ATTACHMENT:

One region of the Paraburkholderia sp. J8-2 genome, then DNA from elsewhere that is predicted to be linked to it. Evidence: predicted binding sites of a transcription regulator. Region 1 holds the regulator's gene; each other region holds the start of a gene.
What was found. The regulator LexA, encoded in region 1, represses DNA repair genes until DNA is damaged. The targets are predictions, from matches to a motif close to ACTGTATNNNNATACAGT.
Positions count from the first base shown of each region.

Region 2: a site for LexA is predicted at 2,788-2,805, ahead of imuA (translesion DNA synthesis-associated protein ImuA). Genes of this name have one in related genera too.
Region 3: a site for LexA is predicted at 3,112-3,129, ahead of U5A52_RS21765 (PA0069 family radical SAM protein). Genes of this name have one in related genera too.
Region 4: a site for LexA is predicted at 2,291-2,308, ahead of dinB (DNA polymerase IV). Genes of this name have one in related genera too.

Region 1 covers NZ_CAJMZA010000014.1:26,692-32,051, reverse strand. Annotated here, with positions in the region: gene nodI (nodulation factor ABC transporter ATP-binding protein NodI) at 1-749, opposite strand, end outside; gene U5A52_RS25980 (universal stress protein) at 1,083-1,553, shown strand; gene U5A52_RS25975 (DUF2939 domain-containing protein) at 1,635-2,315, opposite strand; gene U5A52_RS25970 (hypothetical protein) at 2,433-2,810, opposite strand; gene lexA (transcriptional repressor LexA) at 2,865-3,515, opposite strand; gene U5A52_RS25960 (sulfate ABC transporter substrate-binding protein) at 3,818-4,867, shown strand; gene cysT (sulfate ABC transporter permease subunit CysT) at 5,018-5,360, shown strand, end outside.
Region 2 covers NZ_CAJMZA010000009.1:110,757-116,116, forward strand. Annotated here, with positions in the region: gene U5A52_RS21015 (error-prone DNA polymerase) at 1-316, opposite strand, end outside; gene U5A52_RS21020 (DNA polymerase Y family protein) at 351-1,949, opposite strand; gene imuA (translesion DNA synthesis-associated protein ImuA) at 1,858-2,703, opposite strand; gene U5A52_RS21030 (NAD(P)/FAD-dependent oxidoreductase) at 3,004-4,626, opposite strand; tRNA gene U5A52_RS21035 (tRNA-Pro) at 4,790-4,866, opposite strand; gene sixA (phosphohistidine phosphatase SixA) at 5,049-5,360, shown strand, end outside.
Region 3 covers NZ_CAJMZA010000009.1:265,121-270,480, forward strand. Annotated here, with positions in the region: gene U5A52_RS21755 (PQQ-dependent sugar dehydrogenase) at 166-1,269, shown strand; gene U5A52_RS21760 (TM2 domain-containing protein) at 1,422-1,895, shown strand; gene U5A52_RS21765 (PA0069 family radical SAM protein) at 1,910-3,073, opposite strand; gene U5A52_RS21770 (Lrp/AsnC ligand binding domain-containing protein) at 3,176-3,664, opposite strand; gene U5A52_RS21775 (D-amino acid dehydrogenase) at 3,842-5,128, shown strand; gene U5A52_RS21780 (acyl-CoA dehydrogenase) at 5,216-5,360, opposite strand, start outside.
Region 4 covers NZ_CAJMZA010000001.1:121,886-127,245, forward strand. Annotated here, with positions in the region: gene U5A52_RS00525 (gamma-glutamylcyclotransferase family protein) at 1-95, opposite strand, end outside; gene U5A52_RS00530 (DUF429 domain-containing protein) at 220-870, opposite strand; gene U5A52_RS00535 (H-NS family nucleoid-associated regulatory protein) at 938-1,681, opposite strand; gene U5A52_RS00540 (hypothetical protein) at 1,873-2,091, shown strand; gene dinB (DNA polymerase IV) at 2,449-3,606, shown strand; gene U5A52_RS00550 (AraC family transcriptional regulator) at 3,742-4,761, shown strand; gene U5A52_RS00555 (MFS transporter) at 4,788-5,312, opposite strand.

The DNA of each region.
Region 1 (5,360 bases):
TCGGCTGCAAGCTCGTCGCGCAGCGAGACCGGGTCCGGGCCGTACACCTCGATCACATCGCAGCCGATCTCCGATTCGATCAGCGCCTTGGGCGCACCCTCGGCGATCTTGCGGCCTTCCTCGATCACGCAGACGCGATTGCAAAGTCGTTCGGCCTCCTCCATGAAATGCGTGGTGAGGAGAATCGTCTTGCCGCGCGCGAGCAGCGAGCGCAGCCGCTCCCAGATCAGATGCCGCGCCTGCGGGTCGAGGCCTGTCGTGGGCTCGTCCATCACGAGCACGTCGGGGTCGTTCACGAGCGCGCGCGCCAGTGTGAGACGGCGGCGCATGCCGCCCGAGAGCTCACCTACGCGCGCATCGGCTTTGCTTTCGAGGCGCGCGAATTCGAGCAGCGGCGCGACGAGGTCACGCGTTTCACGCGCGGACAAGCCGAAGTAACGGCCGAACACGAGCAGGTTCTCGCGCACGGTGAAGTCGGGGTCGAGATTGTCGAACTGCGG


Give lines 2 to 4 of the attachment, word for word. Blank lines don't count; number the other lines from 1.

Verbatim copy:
What was found. The regulator LexA, encoded in region 1, represses DNA repair genes until DNA is damaged. The targets are predictions, from matches to a motif close to ACTGTATNNNNATACAGT.
Positions count from the first base shown of each region.

Region 2: a site for LexA is predicted at 2,788-2,805, ahead of imuA (translesion DNA synthesis-associated protein ImuA). Genes of this name have one in related genera too.